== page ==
Russia has begun a large-scale militarization of the Arctic Ocean region, with a military command structure planned by 2017.
It comes after recent discoveries of oil and natural gas reserves under the ocean floor, and the possibility a potential Northern Sea Route -- an alternative to the Suez Canal -- could soon be established as global climate change causes melting of Arctic ice.
Former Soviet bases are being reactivated, a 6,000-soldier permanent military force will be established in the northwest Russia's Murmansk region, and radar and guidance systems are planned in the area, the Russian news agency RIA Novosti reported.
Col. Oleg Salyukov said, "For the defense of national interests in the Arctic, a multiservice task force will be formed. A motorized rifle arctic brigade is now being formed in the Murmansk region. The second arctic brigade will be formed in 2016 and will be stationed in the Yamal-Nenets autonomous region," a reference to the Arctic Circle area east of the Ural Mountains, RIA Novosti reported earlier this month.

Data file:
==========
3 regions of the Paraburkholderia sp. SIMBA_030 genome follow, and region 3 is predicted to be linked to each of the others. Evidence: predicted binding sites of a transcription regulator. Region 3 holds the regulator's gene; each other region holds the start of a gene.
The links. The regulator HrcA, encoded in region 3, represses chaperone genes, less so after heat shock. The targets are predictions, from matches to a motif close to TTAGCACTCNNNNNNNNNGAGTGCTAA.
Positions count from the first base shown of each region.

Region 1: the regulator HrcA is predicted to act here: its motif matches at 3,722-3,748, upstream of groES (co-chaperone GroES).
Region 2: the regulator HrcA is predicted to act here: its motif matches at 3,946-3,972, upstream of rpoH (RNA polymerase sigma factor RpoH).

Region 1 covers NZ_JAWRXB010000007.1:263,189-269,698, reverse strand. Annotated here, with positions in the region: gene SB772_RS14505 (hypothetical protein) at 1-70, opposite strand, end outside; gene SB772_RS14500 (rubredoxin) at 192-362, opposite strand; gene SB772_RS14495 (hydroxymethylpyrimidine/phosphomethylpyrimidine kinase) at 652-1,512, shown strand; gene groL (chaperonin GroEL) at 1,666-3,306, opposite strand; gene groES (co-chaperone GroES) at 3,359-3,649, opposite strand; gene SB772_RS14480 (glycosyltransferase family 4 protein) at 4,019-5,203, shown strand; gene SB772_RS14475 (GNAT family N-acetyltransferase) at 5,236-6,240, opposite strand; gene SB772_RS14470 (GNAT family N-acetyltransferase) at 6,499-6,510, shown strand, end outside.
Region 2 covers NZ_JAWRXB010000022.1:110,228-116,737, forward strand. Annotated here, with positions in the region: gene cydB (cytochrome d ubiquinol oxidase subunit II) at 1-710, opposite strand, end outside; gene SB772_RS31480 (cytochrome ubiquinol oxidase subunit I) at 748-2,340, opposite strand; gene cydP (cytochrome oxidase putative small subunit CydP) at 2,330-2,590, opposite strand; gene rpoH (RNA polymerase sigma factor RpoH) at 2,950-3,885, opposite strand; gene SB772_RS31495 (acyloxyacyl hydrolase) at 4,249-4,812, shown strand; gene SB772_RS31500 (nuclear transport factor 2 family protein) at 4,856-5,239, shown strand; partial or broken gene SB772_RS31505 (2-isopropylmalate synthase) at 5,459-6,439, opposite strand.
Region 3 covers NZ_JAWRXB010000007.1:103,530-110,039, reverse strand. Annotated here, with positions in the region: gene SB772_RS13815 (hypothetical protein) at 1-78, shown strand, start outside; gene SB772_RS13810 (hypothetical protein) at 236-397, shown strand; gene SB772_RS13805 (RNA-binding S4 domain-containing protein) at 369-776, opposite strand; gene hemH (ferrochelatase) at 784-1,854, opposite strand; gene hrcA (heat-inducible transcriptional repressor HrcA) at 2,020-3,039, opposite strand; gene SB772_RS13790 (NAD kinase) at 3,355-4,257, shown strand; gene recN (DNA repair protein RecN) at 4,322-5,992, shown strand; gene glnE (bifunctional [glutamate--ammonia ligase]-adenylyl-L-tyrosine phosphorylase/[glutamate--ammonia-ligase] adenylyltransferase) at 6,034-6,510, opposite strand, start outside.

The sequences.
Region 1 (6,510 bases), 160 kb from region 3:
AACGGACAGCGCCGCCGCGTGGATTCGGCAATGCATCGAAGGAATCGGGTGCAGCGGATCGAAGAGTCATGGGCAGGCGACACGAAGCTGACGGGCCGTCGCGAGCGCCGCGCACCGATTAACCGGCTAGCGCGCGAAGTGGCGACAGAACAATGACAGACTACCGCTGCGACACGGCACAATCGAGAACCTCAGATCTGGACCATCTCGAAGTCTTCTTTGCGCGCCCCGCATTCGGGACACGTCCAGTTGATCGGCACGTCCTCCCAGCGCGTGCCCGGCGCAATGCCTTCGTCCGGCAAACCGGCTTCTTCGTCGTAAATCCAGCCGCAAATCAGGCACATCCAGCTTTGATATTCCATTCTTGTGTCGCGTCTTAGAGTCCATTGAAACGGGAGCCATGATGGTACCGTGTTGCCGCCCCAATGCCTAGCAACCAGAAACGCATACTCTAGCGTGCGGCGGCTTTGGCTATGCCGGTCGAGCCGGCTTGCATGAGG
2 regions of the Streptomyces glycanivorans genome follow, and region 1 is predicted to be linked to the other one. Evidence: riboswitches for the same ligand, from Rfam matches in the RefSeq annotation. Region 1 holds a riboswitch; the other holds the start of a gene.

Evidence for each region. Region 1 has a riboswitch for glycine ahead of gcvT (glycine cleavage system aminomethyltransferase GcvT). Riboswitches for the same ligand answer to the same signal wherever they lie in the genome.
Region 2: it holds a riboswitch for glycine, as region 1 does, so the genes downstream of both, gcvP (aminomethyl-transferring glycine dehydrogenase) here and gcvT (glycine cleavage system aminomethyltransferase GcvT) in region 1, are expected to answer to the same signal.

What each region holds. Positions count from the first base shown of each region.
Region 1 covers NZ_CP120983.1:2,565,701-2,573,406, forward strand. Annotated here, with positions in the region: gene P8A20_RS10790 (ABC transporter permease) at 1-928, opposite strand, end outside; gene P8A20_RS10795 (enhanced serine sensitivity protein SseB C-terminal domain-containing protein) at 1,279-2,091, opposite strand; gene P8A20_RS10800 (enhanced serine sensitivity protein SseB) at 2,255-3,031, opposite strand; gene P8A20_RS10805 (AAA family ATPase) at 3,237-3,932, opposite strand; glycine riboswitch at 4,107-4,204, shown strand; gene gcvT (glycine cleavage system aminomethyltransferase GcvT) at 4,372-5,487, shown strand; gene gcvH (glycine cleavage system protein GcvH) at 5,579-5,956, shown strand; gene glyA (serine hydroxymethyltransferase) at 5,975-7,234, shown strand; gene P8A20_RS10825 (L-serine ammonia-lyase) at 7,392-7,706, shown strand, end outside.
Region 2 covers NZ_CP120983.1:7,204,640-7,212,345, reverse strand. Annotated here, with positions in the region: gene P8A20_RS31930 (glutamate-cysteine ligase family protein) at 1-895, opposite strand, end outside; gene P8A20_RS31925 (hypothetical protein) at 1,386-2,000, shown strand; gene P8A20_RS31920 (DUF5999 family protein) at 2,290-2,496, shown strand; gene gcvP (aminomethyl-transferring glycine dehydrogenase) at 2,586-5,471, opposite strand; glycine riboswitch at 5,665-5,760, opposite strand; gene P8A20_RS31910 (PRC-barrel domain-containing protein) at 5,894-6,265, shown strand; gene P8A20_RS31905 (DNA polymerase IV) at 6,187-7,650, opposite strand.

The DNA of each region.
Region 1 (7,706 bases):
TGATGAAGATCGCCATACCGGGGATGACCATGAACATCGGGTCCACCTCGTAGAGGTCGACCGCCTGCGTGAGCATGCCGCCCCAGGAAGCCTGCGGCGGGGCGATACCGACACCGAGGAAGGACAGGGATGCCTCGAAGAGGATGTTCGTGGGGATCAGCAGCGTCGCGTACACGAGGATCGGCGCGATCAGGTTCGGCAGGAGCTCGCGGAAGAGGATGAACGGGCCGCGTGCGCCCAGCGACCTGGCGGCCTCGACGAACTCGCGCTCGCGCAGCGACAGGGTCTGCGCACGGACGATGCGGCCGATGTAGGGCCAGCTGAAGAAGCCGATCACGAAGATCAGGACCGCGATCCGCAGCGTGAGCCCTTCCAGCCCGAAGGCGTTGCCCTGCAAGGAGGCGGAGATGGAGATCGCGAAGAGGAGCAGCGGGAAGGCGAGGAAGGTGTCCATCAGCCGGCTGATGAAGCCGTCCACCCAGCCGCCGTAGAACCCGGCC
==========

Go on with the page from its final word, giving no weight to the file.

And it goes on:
Combat missions were simulated recently during the full-scale "Vostok 2014" military exercises.
While the oil and gas reserves in Arctic are claimed by some to represent 17 percent to 30 percent of the world's total, some are skeptical of Russia's plans.
"It is consistent with the stance of the Russian state, which only understands the word 'force' in military terms. But you must keep it in proportion; it is still only a symbolic battle. Take a look at the map and you will soon see that 6,000 men spread over such a huge area is not much," said military analyst Alexander Golts of the Russian news website Yezhenedelny Zhurnal.